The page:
The latest episode of Game of Thrones has broken the record for the most people sharing a file simultaneously via BitTorrent. More than 193,000 people shared a single copy yesterday evening, and roughly 1.5 million people downloaded the episode during the first day.

These are unprecedented numbers – never before have 193,418 people shared a single file simultaneously. The previous record was set last year, when the season finale of Game of Thrones had 171,572 people sharing on a single tracker.

Just keep leaving that money on the table, HBO.

Ryan Lawler for TechCrunch:

What’s clear from the data is that not all the pirated downloads are coming from markets that didn’t have access to the show in the hours immediately after airing, and in fact, there’s a large number of viewers in the U.S. who just aren’t paying to watch the show.

Those behind Game of Thrones have suggested that a lot of the piracy stems from places like Australia, where the show faces a very long window before it’s available. And there is clearly quite the piracy problem there. But it’s not the number one market when it comes to pirating the show. That would be the U.S.

And it will remain the U.S. until we can legally buy the show immediately without a cable subscription.

Regarding the previous two HBO/Game of Thrones links, Dustin Curtis actually watched the videos (from late last year) to get some context around what HBO president Eric Kessler actually said.

As Curtis notes, the Forbes piece does seem to be linkbait-centric, but it doesn’t make the overall point incorrect. Just look at one key portion of what Kessler said:

What you don’t want to do is to pursue a distribution channel over here [ed: the internet], where you think, well, let’s go around the affiliate and we’ll get a couple hundred thousand subs. But the promotional, and packaging support we get over here [ed: the affiliate networks], which, by the way, is the foundation of our 30 million subs and enables us to get 10 million transactions, if that dissipates, and that shrinks, then we will lose a lot of subs over here.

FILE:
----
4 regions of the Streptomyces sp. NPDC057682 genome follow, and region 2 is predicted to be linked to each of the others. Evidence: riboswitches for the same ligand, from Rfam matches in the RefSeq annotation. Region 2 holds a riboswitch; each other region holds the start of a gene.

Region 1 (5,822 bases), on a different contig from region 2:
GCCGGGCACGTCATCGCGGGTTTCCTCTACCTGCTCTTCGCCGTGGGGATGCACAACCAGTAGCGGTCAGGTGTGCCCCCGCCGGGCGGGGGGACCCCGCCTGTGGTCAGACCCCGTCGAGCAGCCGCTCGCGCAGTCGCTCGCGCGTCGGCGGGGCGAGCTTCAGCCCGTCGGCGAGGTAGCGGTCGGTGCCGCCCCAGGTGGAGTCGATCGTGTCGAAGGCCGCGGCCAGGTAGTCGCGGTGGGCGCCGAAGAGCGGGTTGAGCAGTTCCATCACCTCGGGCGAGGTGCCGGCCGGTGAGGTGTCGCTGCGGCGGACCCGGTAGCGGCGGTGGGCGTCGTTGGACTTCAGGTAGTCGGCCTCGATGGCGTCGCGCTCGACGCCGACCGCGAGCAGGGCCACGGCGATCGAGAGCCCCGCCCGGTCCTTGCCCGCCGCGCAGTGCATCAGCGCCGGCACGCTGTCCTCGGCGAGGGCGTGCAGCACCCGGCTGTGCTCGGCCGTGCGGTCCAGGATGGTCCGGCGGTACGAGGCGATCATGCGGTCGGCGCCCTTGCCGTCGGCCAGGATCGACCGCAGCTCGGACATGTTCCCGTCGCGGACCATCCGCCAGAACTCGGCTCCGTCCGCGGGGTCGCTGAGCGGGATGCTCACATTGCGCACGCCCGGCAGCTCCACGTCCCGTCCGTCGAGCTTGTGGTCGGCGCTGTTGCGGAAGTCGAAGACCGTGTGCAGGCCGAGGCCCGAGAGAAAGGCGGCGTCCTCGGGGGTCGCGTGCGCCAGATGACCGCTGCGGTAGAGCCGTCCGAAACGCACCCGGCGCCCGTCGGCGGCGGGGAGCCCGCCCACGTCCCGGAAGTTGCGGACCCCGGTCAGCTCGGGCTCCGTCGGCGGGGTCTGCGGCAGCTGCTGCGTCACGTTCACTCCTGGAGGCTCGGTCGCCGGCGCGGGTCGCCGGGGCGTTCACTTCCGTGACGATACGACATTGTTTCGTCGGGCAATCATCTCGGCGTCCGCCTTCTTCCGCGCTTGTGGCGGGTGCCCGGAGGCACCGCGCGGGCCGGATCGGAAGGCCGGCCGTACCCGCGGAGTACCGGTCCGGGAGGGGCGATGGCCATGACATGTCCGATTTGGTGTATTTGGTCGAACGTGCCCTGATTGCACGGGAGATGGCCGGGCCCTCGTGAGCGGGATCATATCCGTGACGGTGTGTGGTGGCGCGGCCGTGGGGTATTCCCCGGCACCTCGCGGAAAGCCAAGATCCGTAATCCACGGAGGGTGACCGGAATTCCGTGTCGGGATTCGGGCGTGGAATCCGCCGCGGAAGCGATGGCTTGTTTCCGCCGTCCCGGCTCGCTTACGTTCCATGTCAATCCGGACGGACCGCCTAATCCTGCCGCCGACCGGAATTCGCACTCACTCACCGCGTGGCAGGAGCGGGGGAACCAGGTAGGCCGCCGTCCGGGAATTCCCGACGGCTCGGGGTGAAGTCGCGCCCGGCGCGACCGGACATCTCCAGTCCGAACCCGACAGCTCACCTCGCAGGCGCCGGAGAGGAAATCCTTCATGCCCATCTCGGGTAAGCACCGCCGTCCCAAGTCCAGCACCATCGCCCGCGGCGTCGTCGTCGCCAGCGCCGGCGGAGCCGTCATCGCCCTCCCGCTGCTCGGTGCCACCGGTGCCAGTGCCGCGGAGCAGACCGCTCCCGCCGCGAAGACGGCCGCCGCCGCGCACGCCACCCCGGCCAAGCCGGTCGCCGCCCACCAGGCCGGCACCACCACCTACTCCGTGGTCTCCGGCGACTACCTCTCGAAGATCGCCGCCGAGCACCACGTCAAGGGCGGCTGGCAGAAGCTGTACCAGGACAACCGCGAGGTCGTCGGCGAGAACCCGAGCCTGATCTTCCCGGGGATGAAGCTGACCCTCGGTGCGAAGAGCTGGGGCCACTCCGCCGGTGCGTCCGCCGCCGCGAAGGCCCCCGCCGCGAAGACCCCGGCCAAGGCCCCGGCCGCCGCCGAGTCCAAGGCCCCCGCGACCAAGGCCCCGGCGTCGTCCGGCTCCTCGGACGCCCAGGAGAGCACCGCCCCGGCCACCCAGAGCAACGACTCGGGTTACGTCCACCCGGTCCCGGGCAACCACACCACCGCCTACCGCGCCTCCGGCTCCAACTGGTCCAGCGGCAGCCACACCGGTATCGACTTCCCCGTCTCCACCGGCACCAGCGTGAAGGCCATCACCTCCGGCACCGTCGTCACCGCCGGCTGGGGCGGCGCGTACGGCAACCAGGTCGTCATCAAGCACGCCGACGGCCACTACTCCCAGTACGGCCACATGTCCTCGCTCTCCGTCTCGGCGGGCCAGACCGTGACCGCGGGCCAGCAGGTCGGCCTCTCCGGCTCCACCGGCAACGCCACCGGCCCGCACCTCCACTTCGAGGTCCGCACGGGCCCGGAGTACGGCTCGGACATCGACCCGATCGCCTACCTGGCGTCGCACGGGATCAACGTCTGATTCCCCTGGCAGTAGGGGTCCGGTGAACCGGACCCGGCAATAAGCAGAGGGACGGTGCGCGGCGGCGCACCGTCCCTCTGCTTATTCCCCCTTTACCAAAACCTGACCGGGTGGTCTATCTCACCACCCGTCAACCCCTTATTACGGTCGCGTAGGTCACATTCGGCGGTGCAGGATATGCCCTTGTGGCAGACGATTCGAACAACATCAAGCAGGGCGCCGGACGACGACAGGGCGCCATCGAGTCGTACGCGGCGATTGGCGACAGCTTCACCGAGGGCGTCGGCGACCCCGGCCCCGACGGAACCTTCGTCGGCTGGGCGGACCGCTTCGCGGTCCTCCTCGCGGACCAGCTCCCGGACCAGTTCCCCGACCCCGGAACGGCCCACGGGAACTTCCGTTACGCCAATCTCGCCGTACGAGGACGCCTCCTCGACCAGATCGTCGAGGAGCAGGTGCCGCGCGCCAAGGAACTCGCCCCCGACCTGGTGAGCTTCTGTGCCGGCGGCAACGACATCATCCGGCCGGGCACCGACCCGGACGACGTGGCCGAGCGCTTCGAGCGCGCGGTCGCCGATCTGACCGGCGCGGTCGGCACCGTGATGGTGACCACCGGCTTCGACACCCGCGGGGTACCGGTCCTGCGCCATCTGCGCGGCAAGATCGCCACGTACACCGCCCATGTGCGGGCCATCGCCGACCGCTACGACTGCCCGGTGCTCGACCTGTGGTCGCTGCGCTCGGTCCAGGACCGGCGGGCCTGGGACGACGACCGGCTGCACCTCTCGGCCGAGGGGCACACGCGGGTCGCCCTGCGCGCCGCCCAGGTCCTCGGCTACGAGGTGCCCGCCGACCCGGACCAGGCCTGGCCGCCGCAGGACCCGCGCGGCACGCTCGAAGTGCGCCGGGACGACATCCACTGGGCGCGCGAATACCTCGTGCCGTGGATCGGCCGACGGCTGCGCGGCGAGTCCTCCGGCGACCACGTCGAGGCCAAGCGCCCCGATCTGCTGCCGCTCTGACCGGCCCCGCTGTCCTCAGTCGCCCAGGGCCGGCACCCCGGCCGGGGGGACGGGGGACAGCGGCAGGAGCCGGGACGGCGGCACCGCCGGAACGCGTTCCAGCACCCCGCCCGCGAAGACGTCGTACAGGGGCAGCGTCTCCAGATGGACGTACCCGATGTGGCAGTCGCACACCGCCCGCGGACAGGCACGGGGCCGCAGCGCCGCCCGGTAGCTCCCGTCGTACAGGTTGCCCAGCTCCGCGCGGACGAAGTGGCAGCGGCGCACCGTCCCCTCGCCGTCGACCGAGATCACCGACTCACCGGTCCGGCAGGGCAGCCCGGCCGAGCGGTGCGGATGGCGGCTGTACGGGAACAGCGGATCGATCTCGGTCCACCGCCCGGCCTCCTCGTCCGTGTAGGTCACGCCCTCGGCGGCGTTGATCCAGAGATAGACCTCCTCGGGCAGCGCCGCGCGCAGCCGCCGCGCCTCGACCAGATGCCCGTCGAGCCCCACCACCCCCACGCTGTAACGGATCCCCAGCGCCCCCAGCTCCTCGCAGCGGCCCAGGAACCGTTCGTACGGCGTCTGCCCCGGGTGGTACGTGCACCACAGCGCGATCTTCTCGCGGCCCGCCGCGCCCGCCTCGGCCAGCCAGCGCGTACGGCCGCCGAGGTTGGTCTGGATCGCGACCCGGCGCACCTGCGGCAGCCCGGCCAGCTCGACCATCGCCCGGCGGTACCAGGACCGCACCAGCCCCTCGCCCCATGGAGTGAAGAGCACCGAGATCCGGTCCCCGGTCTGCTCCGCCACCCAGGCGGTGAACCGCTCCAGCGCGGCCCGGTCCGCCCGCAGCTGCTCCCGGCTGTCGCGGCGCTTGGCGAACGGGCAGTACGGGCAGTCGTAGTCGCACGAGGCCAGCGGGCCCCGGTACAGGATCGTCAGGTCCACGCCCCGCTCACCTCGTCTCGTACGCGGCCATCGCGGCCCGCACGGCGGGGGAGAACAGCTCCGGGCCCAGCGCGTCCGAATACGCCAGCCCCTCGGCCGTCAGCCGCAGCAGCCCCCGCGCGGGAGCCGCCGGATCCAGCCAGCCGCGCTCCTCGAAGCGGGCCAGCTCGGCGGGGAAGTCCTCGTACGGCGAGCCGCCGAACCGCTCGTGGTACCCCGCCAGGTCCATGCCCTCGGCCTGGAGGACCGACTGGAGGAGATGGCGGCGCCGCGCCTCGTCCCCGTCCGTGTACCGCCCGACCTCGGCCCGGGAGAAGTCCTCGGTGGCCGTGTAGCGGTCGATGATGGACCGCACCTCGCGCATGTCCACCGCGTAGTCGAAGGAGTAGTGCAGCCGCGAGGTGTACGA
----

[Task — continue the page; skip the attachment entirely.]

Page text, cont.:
The error in this thinking remains the notion that the cable infrastructure may not shrink. It absolutely will. It’s just a matter of when. Kessler’s comments are disturbing because he seems to view it as at least partially his job to ensure that this doesn’t happen. But it’s going to happen. It’s inevitable. He doesn’t see it. 

Essentially, Kessler won’t act because he’s afraid to disrupt his own current cash cow. But by failing to act, he’s ensuring it’s going to be disrupted by someone else. Either you disrupt your own business on your own terms, or you get disrupted by someone else on their terms.

But maybe that will be a problem for HBO’s next president.

After nearly two years off the air, Mad Men starts up again on Sunday. Can’t wait.

Obviously, I’ve been bitching a lot about the new season of Game of Thrones because I can’t watch it (legally) for a year since I don’t have cable. But the same isn’t true of Mad Men — I already bought the season pass through iTunes. I have to wait a day longer than those with cable (well, technically until midnight most of the time), but I’m fine with that.

Amazon also emailed this morning to say they have a season pass option for the new season of Mad Men through Amazon Instant Video. Also cool. One problem: I can’t for the life of me find a price anywhere. And there are about 17 possible buttons to click. This entire design really needs to be re-thought. 

Anyway, good on AMC for giving me options to give them money for their great content.

Actor/comedian Aziz Ansari shares my Games of Thrones pain. As he tells GQ:

The way people release media is so far behind the way people actually consume it. There’s so much frustration. I mean, I get frustrated. I want to watch Game of Thrones. I’d love to see it before it comes back. Is it on iTunes? Do I watch it on HBO On Demand? What’s going on? What do I do? I bought the DVD, but I can’t watch it on my iPad?